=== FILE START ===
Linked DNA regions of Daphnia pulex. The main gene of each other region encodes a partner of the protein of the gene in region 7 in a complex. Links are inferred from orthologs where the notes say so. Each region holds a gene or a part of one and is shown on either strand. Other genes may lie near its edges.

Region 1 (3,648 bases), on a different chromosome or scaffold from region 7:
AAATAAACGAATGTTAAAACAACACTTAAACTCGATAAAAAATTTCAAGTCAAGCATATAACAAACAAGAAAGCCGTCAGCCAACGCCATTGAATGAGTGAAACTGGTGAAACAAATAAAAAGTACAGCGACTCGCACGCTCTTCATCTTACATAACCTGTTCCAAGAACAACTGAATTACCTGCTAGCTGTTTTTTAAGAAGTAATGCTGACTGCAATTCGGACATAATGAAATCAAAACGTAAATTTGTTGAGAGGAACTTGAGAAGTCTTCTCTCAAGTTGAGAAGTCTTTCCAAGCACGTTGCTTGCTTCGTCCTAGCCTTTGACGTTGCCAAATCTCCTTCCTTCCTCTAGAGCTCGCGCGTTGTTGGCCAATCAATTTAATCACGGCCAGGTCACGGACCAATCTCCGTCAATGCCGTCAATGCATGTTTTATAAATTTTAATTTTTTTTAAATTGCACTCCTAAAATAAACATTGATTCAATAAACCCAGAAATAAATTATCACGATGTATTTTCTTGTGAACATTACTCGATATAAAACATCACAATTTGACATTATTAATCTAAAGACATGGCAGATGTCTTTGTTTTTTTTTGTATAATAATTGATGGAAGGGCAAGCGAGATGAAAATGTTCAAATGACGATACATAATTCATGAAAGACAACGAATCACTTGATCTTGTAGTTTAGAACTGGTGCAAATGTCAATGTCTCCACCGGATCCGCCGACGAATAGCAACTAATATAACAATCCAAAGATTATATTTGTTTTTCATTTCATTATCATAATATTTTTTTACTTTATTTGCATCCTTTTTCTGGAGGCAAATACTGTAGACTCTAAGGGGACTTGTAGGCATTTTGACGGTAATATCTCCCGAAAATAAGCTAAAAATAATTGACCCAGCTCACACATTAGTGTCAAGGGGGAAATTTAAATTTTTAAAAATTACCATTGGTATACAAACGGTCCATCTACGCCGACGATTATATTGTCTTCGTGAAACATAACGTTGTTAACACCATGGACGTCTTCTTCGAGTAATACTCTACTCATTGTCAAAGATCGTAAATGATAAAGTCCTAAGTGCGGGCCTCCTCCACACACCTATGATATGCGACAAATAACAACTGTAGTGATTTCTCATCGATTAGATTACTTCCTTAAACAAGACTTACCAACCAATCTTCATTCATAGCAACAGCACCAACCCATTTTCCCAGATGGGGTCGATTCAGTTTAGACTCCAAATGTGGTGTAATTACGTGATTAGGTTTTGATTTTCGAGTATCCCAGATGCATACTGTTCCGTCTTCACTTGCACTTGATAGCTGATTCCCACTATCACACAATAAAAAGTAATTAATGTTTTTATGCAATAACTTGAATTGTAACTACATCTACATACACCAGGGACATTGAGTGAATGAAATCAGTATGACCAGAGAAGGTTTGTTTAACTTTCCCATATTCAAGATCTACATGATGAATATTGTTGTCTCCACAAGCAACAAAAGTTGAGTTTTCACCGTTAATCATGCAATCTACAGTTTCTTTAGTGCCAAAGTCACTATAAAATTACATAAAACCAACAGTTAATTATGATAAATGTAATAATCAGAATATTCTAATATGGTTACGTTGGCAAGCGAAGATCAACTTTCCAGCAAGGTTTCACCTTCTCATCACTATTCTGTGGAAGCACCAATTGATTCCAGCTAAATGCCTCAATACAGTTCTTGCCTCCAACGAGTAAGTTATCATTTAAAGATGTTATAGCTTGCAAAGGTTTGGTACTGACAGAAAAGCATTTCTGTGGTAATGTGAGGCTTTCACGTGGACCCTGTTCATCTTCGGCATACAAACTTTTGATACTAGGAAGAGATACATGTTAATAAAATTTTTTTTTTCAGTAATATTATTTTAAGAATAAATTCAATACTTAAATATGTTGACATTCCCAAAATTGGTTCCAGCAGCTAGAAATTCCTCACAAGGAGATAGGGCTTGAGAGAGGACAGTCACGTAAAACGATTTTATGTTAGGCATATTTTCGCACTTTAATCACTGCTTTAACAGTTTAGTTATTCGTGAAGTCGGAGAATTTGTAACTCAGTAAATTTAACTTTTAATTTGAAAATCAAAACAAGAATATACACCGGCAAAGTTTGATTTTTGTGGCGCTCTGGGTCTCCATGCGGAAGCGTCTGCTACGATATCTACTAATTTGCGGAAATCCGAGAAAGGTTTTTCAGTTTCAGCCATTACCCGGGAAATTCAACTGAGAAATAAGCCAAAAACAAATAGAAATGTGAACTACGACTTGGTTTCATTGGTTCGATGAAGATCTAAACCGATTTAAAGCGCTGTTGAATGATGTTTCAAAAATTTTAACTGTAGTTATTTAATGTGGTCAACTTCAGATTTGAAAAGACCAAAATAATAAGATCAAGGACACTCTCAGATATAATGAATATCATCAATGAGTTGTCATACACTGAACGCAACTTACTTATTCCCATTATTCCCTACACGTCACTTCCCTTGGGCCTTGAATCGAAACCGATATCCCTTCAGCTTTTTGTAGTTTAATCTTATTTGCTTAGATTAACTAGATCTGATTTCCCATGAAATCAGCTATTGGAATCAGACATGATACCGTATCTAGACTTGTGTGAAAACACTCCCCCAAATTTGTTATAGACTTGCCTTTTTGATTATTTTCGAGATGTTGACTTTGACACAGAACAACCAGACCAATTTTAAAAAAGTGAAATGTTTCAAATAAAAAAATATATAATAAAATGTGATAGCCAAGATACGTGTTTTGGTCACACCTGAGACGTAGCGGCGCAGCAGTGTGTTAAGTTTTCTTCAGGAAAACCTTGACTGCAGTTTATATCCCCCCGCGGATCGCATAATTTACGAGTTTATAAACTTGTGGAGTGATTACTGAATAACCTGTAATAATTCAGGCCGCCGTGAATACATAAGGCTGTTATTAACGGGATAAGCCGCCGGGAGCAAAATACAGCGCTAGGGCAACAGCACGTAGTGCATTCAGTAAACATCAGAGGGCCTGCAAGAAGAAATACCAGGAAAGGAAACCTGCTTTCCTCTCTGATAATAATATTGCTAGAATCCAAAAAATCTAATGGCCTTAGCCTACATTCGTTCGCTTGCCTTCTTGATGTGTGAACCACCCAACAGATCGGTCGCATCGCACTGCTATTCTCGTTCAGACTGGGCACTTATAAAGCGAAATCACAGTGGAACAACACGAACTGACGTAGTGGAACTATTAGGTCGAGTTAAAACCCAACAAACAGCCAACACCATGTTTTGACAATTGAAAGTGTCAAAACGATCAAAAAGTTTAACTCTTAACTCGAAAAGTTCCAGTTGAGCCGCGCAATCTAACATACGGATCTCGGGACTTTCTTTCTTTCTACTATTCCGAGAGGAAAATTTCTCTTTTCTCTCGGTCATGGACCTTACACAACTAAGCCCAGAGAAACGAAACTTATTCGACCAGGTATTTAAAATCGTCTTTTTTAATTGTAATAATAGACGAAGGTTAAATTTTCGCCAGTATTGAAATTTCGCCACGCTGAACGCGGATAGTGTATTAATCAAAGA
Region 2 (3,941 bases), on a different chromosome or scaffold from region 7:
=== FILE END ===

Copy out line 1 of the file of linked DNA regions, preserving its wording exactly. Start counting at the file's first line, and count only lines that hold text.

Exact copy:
Linked DNA regions of Daphnia pulex. The main gene of each other region encodes a partner of the protein of the gene in region 7 in a complex. Links are inferred from orthologs where the notes say so. Each region holds a gene or a part of one and is shown on either strand. Other genes may lie near its edges.